Salmon and chicken carbon footprint


Ideas to think about: According to the findings, feed accounts for the majority of salmon and chicken farming’s carbon footprint.

Aquaculture will hopefully become more environmentally friendly as a result of recent research into novel feeds for animals.

New research suggests that the food the animals are raised on is responsible for the majority of the environmental effects of farmed salmon and chicken.

According to a study that was published in the journal Current Biology, the feed that is given to salmon and farmed chickens accounts for at least 78% and 69% of the pressures that these industries place on the environment, respectively.

Global freshwater use, nutrient pollution, land or ocean disturbances, and greenhouse gas emissions were examined by scientists in relation to chicken and salmon farming.

“Both sectors show similar patterns for greenhouse gas emissions, with more than 55% of emissions originating from feed activities,” they wrote.

The study’s lead author, Dr Caitie Kuempel of Griffith University, said while chicken and salmon farming were more environmentally efficient than other industries such as beef, she was “surprised mostly by how vast both of the footprints are”.

According to the study, less than 5% of the world’s total area was responsible for 95% of the cumulative effects of salmon and poultry farming.

It was discovered that despite the fact that chicken farming required nearly nine times as much land as salmon farming (924,000 sq km vs. 103,500 sq km), it produced 55 times more product.

The study also found that the environmental pressures faced by the chicken and salmon industries overlap geographically by 85.5%, primarily as a result of the animals being fed the same feed ingredients.

Salmon aquaculture requires an estimated 2.3 million tonnes of crops for feed annually, primarily oil crops, soya beans, and wheat, in addition to fish oil and fishmeal. Chickens are fed fishmeal and fish oil in addition to crops, which make up the majority of commercial poultry feed.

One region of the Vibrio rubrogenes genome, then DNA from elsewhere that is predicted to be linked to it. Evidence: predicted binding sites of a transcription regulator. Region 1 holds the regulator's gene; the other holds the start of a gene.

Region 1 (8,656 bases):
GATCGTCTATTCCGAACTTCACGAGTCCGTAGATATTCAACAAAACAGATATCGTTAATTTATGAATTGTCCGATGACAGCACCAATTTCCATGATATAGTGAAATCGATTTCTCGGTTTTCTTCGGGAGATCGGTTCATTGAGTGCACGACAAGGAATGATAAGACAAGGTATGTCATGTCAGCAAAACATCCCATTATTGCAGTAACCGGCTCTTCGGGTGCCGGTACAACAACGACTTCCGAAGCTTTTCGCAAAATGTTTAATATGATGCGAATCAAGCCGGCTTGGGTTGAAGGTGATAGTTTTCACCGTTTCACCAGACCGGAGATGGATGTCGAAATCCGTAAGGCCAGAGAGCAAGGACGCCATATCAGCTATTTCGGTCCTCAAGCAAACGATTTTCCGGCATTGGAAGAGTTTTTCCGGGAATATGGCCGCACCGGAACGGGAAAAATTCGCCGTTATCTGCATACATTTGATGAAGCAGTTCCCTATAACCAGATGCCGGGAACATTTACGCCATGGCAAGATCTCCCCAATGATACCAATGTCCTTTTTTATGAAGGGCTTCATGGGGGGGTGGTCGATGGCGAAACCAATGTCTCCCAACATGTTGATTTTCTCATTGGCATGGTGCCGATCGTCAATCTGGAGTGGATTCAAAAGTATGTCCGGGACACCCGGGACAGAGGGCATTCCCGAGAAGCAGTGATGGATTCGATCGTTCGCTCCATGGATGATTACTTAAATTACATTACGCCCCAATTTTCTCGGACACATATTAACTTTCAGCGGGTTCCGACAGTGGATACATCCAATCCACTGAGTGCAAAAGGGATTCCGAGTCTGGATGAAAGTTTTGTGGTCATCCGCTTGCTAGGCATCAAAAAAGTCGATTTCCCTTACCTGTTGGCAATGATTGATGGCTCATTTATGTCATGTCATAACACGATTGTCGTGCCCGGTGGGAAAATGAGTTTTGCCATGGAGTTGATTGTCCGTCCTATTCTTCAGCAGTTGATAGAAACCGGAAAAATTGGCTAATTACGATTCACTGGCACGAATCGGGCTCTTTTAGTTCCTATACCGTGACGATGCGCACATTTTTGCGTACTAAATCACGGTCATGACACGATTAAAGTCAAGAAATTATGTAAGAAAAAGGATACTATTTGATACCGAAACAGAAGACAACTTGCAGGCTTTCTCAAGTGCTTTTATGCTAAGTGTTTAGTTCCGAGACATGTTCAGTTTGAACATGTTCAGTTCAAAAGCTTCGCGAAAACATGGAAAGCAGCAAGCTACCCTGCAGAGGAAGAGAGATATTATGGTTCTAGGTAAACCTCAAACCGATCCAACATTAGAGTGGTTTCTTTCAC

Peru, Norway, and Chile are the world’s largest producers of salmon feed, while the US, Brazil, and China are the world’s largest producers of chicken and chicken feed.

In the future, the researchers noted, an expected increase in the price of fishmeal would raise “the question of whether the demand for land or marine feed resources are more sustainable, particularly given shifting diets and consumer preferences”.

“Food is one of the biggest environmental pressures to the planet and we’re all trying to be more conscious about what we’re eating,” Kuempel said.

“Anything that requires feed is going to have a higher environmental footprint than things that are not fed,” she added. “Many other studies have shown that being vegetarian and vegan are usually better options, and even things like [some] shellfish that don’t have these feed ingredients have lower environmental pressures.”

Aquaculture could become more environmentally friendly and less dependent on fishmeal and oil, according to recent research into new animal feeds made from insects and microalgae.

“Since salmon is a premium product, they are looking more into these novel feeds and how they can decrease the feed conversion ratio – how much feed you put in versus how much you get out,” Kuempel said.

“Salmon is already quite efficient – so around one tonne of feed that you put in, you get the same amount out. But using these novel feeds, you can perhaps get better nutrition for the animal while also decreasing your footprint.”

The sources of fish oil and fishmeal, which are frequently derived from seafood waste, were not taken into consideration in the study. Kuempel noted that the environmental footprint calculations may have been affected by this.



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